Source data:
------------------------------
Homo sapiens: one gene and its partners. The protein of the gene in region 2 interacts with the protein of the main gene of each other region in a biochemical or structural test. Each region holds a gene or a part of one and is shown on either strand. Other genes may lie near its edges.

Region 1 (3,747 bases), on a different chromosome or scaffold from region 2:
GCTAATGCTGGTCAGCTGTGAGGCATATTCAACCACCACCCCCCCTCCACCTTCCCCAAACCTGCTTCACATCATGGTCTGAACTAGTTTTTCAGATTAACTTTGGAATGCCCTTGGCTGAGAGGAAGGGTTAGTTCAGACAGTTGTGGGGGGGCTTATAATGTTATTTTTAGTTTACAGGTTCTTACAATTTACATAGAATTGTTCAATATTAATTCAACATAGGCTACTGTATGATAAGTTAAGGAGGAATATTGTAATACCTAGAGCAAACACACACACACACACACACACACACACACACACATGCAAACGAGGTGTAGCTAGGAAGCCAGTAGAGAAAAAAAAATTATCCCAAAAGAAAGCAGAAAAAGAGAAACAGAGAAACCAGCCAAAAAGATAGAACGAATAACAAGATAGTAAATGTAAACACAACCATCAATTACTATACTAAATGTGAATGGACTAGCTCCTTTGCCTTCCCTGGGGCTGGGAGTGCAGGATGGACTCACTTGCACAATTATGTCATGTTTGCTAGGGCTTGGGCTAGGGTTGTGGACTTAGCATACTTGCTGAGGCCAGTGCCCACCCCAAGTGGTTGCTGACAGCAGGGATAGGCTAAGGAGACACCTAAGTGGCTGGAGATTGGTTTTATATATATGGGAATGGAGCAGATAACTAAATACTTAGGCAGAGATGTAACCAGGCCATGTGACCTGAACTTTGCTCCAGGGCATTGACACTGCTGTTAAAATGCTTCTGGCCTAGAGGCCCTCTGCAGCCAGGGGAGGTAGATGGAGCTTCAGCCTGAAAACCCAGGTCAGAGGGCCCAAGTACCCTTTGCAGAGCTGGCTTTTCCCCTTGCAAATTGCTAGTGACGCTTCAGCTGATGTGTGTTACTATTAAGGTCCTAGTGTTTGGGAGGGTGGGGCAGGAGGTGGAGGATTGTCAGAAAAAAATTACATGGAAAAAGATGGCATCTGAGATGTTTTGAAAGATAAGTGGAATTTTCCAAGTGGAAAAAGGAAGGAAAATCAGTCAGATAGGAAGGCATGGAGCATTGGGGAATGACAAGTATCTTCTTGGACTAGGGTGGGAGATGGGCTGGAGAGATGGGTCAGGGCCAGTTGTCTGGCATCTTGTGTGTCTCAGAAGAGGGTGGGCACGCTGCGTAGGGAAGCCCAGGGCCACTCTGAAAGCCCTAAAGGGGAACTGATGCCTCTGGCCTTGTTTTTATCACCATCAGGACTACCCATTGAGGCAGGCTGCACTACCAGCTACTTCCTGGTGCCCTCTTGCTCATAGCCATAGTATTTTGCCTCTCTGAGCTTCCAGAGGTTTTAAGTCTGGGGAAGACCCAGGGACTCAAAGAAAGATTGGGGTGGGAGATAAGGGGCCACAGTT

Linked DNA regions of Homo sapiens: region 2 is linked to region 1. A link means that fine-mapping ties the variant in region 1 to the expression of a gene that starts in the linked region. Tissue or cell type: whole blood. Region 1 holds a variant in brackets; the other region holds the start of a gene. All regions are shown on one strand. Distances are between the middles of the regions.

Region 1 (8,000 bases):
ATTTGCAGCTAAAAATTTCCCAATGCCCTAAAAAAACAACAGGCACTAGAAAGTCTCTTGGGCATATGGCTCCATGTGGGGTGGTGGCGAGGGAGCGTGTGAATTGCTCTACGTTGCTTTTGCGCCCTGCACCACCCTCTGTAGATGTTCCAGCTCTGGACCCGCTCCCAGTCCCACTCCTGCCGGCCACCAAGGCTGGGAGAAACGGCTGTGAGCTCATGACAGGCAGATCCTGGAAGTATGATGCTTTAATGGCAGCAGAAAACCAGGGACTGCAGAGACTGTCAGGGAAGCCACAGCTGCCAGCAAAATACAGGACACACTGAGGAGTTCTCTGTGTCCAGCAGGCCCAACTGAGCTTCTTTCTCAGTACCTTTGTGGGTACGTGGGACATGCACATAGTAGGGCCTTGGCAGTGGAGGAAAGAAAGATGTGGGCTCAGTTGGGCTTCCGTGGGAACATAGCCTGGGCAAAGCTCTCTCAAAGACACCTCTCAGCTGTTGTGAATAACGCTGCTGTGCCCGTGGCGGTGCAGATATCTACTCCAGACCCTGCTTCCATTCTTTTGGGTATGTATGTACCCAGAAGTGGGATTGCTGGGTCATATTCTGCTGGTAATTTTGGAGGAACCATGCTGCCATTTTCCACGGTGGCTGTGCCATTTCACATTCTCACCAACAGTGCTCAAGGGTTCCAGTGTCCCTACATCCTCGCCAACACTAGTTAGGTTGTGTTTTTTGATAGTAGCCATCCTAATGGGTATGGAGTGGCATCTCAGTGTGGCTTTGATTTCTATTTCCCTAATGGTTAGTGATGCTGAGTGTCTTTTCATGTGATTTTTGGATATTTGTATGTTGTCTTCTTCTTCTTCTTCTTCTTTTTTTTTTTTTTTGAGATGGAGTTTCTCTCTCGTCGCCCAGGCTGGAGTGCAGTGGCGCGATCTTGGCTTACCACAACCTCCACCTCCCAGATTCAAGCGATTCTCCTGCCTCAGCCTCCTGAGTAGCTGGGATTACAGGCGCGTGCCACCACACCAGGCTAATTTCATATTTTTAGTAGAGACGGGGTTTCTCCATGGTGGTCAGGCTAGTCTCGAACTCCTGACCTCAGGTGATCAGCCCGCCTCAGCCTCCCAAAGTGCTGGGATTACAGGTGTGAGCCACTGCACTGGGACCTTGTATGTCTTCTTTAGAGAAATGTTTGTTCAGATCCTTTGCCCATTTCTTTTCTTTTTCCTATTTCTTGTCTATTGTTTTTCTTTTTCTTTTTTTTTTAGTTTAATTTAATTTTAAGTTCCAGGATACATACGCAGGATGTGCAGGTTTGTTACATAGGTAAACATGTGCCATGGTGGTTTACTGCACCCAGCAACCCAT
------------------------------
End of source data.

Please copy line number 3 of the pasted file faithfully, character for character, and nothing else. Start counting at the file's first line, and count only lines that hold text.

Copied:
GCTAATGCTGGTCAGCTGTGAGGCATATTCAACCACCACCCCCCCTCCACCTTCCCCAAACCTGCTTCACATCATGGTCTGAACTAGTTTTTCAGATTAACTTTGGAATGCCCTTGGCTGAGAGGAAGGGTTAGTTCAGACAGTTGTGGGGGGGCTTATAATGTTATTTTTAGTTTACAGGTTCTTACAATTTACATAGAATTGTTCAATATTAATTCAACATAGGCTACTGTATGATAAGTTAAGGAGGAATATTGTAATACCTAGAGCAAACACACACACACACACACACACACACACACACACATGCAAACGAGGTGTAGCTAGGAAGCCAGTAGAGAAAAAAAAATTATCCCAAAAGAAAGCAGAAAAAGAGAAACAGAGAAACCAGCCAAAAAGATAGAACGAATAACAAGATAGTAAATGTAAACACAACCATCAATTACTATACTAAATGTGAATGGACTAGCTCCTTTGCCTTCCCTGGGGCTGGGAGTGCAGGATGGACTCACTTGCACAATTATGTCATGTTTGCTAGGGCTTGGGCTAGGGTTGTGGACTTAGCATACTTGCTGAGGCCAGTGCCCACCCCAAGTGGTTGCTGACAGCAGGGATAGGCTAAGGAGACACCTAAGTGGCTGGAGATTGGTTTTATATATATGGGAATGGAGCAGATAACTAAATACTTAGGCAGAGATGTAACCAGGCCATGTGACCTGAACTTTGCTCCAGGGCATTGACACTGCTGTTAAAATGCTTCTGGCCTAGAGGCCCTCTGCAGCCAGGGGAGGTAGATGGAGCTTCAGCCTGAAAACCCAGGTCAGAGGGCCCAAGTACCCTTTGCAGAGCTGGCTTTTCCCCTTGCAAATTGCTAGTGACGCTTCAGCTGATGTGTGTTACTATTAAGGTCCTAGTGTTTGGGAGGGTGGGGCAGGAGGTGGAGGATTGTCAGAAAAAAATTACATGGAAAAAGATGGCATCTGAGATGTTTTGAAAGATAAGTGGAATTTTCCAAGTGGAAAAAGGAAGGAAAATCAGTCAGATAGGAAGGCATGGAGCATTGGGGAATGACAAGTATCTTCTTGGACTAGGGTGGGAGATGGGCTGGAGAGATGGGTCAGGGCCAGTTGTCTGGCATCTTGTGTGTCTCAGAAGAGGGTGGGCACGCTGCGTAGGGAAGCCCAGGGCCACTCTGAAAGCCCTAAAGGGGAACTGATGCCTCTGGCCTTGTTTTTATCACCATCAGGACTACCCATTGAGGCAGGCTGCACTACCAGCTACTTCCTGGTGCCCTCTTGCTCATAGCCATAGTATTTTGCCTCTCTGAGCTTCCAGAGGTTTTAAGTCTGGGGAAGACCCAGGGACTCAAAGAAAGATTGGGGTGGGAGATAAGGGGCCACAGTT